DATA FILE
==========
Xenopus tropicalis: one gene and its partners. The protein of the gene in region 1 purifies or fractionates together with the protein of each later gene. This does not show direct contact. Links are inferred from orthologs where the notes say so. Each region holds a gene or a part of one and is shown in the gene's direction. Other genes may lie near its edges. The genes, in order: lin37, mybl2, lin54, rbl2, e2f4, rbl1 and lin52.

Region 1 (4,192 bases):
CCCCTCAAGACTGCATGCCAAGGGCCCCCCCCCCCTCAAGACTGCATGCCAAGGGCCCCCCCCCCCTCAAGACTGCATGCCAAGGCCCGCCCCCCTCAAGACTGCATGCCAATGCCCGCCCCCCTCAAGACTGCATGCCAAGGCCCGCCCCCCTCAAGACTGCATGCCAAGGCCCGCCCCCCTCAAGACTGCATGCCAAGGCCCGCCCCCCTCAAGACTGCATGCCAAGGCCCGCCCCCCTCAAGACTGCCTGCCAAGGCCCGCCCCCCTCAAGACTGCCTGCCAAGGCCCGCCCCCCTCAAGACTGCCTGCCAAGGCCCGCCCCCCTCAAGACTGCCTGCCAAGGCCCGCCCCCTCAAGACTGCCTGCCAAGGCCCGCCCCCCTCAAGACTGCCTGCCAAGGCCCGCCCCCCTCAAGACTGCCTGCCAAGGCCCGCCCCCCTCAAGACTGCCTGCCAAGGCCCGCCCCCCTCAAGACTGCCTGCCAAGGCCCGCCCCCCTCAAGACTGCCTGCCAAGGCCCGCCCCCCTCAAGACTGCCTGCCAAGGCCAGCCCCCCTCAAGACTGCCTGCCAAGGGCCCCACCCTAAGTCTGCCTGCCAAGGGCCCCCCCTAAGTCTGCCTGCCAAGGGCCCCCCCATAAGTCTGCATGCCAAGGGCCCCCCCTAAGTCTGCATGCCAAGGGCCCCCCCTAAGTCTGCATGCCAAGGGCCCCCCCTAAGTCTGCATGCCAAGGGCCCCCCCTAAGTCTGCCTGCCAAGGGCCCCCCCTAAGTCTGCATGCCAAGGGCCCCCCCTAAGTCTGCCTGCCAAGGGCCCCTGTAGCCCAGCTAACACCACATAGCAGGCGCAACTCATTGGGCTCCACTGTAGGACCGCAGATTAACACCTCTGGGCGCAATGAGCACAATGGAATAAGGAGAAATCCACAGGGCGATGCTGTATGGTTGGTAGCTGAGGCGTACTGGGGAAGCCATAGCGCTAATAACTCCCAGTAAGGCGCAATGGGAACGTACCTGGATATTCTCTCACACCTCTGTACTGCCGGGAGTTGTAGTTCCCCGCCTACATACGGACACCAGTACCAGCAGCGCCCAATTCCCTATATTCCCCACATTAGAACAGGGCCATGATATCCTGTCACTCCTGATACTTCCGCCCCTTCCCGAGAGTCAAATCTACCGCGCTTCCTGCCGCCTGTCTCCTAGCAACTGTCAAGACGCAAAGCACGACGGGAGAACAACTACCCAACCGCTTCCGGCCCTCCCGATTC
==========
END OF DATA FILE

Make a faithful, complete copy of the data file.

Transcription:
Xenopus tropicalis: one gene and its partners. The protein of the gene in region 1 purifies or fractionates together with the protein of each later gene. This does not show direct contact. Links are inferred from orthologs where the notes say so. Each region holds a gene or a part of one and is shown in the gene's direction. Other genes may lie near its edges. The genes, in order: lin37, mybl2, lin54, rbl2, e2f4, rbl1 and lin52.

Region 1 (4,192 bases):
CCCCTCAAGACTGCATGCCAAGGGCCCCCCCCCCCTCAAGACTGCATGCCAAGGGCCCCCCCCCCCTCAAGACTGCATGCCAAGGCCCGCCCCCCTCAAGACTGCATGCCAATGCCCGCCCCCCTCAAGACTGCATGCCAAGGCCCGCCCCCCTCAAGACTGCATGCCAAGGCCCGCCCCCCTCAAGACTGCATGCCAAGGCCCGCCCCCCTCAAGACTGCATGCCAAGGCCCGCCCCCCTCAAGACTGCCTGCCAAGGCCCGCCCCCCTCAAGACTGCCTGCCAAGGCCCGCCCCCCTCAAGACTGCCTGCCAAGGCCCGCCCCCCTCAAGACTGCCTGCCAAGGCCCGCCCCCTCAAGACTGCCTGCCAAGGCCCGCCCCCCTCAAGACTGCCTGCCAAGGCCCGCCCCCCTCAAGACTGCCTGCCAAGGCCCGCCCCCCTCAAGACTGCCTGCCAAGGCCCGCCCCCCTCAAGACTGCCTGCCAAGGCCCGCCCCCCTCAAGACTGCCTGCCAAGGCCCGCCCCCCTCAAGACTGCCTGCCAAGGCCAGCCCCCCTCAAGACTGCCTGCCAAGGGCCCCACCCTAAGTCTGCCTGCCAAGGGCCCCCCCTAAGTCTGCCTGCCAAGGGCCCCCCCATAAGTCTGCATGCCAAGGGCCCCCCCTAAGTCTGCATGCCAAGGGCCCCCCCTAAGTCTGCATGCCAAGGGCCCCCCCTAAGTCTGCATGCCAAGGGCCCCCCCTAAGTCTGCCTGCCAAGGGCCCCCCCTAAGTCTGCATGCCAAGGGCCCCCCCTAAGTCTGCCTGCCAAGGGCCCCTGTAGCCCAGCTAACACCACATAGCAGGCGCAACTCATTGGGCTCCACTGTAGGACCGCAGATTAACACCTCTGGGCGCAATGAGCACAATGGAATAAGGAGAAATCCACAGGGCGATGCTGTATGGTTGGTAGCTGAGGCGTACTGGGGAAGCCATAGCGCTAATAACTCCCAGTAAGGCGCAATGGGAACGTACCTGGATATTCTCTCACACCTCTGTACTGCCGGGAGTTGTAGTTCCCCGCCTACATACGGACACCAGTACCAGCAGCGCCCAATTCCCTATATTCCCCACATTAGAACAGGGCCATGATATCCTGTCACTCCTGATACTTCCGCCCCTTCCCGAGAGTCAAATCTACCGCGCTTCCTGCCGCCTGTCTCCTAGCAACTGTCAAGACGCAAAGCACGACGGGAGAACAACTACCCAACCGCTTCCGGCCCTCCCGATTC